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Legendary investor and philanthropist William H. "Bill" Miller III has made a lead gift of $50 million in a combined $75 million philanthropic effort to support Johns Hopkins University's Department of Physics and Astronomy.
Miller's $50 million commitment will fund endowed professorships, postdoctoral fellowships, and graduate research, and will provide ongoing support for research infrastructure. His gift also served as the impetus for two anonymous donors to support the department as well, expanding to $75 million the funding to advance key areas of physics research.
The gift will propel one of the nation's most storied departments of physics to new heights—expanding research into emerging subfields of study and attracting promising young researchers, Johns Hopkins University President Ron Daniels said.
"The support Bill Miller has shown Johns Hopkins is historic," Daniels said. "Four years ago, Mr. Miller committed what is believed to be the largest ever gift to a university philosophy program, and now he has made an equally impressive gift to the study of physics and astronomy. We are endlessly grateful for his generosity that is driving our scholars to explore everything from the human condition to our understanding of the universe and our place in it. A philanthropic investment of this magnitude will be a standard-bearer for how a robust physics and astronomy department can broaden its research, engage in collaborative exploration, and advance to the front lines of emerging areas."
Said Miller: "Physics seeks to understand reality at its most fundamental level. It is the bedrock on which the other sciences rest. I am delighted to be able to make a gift to Johns Hopkins physics that will enable it to add new resources and continue to build on its distinguished history."
At the center of Miller's gift is funding for young scientists. Support for these future leaders in physics and astronomy includes the creation of 10 prize postdoctoral fellowships and 10 endowed graduate research fellowships. The gift will also support the establishment of three endowed professorships, a cohort of senior and junior level faculty lines, and funding for research infrastructure such as laboratory equipment and instrumentation. In all, this new philanthropic support will enable the department to grow from its current 33 faculty to 46 over the next five years.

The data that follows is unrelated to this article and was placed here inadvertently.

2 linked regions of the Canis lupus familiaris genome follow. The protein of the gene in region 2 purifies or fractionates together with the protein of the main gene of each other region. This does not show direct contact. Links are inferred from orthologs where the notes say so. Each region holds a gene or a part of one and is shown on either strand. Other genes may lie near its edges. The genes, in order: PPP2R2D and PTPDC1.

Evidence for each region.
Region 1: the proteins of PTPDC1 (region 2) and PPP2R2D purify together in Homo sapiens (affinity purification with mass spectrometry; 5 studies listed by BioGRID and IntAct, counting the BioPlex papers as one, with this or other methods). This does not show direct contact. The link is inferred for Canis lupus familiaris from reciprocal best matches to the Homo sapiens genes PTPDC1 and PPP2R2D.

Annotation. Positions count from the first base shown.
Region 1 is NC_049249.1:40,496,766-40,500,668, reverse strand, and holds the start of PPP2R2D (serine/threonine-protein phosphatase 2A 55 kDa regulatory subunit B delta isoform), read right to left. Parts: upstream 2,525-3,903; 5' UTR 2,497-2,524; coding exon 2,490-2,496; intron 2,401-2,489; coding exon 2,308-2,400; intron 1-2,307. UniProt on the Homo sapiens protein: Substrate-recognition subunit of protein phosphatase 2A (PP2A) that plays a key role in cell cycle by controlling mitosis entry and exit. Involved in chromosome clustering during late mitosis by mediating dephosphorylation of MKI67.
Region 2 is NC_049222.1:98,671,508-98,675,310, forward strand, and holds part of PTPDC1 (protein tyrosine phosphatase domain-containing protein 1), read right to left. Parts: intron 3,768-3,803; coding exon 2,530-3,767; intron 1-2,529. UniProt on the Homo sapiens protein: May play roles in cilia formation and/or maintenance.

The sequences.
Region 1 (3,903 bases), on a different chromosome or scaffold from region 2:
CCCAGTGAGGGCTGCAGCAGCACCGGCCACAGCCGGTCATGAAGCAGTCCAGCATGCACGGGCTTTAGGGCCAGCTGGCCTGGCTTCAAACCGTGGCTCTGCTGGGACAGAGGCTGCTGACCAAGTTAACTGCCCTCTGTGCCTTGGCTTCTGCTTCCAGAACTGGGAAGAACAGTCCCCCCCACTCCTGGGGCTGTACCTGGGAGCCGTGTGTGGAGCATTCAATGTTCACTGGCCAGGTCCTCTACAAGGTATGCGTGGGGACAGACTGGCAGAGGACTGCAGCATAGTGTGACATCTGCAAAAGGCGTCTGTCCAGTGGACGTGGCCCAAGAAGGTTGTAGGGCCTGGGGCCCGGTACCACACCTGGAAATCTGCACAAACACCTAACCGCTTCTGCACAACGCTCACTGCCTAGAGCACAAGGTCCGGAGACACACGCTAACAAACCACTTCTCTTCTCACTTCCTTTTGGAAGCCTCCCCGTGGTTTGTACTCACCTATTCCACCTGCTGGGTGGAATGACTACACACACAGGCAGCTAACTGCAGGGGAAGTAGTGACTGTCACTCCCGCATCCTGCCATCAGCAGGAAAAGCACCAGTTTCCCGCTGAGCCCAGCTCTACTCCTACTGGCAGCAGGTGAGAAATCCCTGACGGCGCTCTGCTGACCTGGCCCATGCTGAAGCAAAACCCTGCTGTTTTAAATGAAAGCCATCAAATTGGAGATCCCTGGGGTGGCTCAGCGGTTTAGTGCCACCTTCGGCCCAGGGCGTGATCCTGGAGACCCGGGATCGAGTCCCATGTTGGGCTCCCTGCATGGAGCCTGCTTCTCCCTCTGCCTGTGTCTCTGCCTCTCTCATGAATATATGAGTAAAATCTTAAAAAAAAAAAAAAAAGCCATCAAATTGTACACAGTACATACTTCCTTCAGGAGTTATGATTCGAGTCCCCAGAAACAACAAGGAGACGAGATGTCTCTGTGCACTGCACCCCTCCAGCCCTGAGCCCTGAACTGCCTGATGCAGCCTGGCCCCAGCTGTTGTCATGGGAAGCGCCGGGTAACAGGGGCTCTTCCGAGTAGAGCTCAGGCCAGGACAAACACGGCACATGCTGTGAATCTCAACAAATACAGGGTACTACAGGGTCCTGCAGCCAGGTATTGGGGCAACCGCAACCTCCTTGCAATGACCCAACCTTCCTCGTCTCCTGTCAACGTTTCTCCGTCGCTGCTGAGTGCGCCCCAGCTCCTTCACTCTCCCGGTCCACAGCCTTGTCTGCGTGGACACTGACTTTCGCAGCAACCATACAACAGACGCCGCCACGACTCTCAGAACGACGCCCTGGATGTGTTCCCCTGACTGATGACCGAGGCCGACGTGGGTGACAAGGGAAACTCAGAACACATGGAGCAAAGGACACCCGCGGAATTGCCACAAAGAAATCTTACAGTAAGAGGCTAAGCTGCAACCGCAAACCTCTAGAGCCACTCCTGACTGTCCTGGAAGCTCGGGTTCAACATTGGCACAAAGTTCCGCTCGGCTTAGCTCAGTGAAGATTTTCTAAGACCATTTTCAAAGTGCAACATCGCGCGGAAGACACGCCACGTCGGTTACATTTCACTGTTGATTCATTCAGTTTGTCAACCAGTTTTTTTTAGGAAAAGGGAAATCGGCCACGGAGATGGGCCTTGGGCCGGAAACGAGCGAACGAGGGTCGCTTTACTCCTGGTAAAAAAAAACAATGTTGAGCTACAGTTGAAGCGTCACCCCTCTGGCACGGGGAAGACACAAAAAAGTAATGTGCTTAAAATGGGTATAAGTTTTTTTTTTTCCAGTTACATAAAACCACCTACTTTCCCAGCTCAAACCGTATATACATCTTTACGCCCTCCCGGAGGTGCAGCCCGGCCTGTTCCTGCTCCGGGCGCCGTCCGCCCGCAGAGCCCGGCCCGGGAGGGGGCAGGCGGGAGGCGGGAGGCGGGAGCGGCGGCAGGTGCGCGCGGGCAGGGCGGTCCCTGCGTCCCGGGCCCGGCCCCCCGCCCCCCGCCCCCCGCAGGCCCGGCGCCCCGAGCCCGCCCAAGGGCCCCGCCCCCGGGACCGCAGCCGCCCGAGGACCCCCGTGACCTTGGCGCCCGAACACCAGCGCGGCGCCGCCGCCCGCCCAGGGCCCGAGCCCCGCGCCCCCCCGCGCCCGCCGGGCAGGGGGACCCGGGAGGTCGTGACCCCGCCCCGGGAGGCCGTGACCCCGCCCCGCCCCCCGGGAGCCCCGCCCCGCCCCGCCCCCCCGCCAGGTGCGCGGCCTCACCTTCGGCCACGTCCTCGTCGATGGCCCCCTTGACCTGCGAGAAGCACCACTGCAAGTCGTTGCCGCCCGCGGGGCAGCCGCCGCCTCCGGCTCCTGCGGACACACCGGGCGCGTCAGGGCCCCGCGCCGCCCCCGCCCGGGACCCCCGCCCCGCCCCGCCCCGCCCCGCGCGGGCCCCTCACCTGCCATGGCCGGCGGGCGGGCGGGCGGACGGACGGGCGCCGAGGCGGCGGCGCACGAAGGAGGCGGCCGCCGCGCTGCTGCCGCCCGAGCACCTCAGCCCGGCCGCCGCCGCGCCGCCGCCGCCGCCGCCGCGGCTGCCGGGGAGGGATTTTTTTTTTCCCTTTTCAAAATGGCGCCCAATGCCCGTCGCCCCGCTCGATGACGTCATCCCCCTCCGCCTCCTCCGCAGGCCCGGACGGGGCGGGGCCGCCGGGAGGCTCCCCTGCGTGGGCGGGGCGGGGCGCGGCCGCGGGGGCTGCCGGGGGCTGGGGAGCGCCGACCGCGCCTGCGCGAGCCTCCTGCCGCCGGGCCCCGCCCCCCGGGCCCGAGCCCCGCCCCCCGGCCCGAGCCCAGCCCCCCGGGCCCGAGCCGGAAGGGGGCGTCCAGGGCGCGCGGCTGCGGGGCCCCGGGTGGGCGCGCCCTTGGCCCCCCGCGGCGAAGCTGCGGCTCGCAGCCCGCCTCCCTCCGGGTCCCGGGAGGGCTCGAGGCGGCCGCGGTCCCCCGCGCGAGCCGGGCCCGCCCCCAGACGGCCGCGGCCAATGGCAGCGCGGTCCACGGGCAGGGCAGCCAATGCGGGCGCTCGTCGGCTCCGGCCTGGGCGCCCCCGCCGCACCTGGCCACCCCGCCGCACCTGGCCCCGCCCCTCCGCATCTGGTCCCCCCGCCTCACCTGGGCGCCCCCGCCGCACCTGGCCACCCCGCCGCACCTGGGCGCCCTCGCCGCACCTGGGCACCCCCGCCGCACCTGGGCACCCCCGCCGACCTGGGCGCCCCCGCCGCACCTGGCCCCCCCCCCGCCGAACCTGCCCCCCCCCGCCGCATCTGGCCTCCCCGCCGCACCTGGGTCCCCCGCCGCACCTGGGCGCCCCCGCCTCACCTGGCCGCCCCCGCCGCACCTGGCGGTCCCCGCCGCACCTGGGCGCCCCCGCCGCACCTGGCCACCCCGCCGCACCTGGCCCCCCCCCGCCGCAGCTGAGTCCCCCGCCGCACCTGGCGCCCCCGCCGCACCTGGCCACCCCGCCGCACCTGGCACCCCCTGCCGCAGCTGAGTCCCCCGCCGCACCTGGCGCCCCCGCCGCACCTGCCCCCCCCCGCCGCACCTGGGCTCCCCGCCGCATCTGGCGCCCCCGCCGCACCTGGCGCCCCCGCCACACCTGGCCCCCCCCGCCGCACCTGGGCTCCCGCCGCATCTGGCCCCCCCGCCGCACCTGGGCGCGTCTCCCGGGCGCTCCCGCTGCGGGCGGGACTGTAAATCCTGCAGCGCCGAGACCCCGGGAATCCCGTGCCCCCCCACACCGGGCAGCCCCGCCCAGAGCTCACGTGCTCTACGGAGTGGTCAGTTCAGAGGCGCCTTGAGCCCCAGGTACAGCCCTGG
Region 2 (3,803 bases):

"The visionary research currently underway in our physics and astronomy department will be enhanced by this gift in vital ways that could potentially change our view of the universe," said Chris Celenza, dean of the university's Krieger School of Arts and Sciences, of which the Department of Physics and Astronomy is a part. "Mr. Miller's extraordinary gift will enrich the scholarly and collaborative pursuits of our faculty and students for decades to come."
The Department of Physics and Astronomy has a notable history dating back to 1876, when it became the first physics department in the United States dedicated to research. One of the most significant events in the department's modern history occurred in 1981, when NASA chose Johns Hopkins as the site for the Space Telescope Science Institute. This decision transformed Johns Hopkins into one of the nation's premier centers for astronomy and also raised the profile of the physics department, which embraced a name change in 1984 to the Department of Physics and Astronomy. In 1991, the department moved into its current space, the Bloomberg Center for Physics and Astronomy, complete with a rooftop observatory dome that is home to the Morris W. Offit Telescope. The department has attracted numerous remarkable faculty members, including two Nobel laureates and recipients of prestigious global awards such as the Gruber Cosmology Prize, the Simons Investigator Award, and a McArthur Fellowship.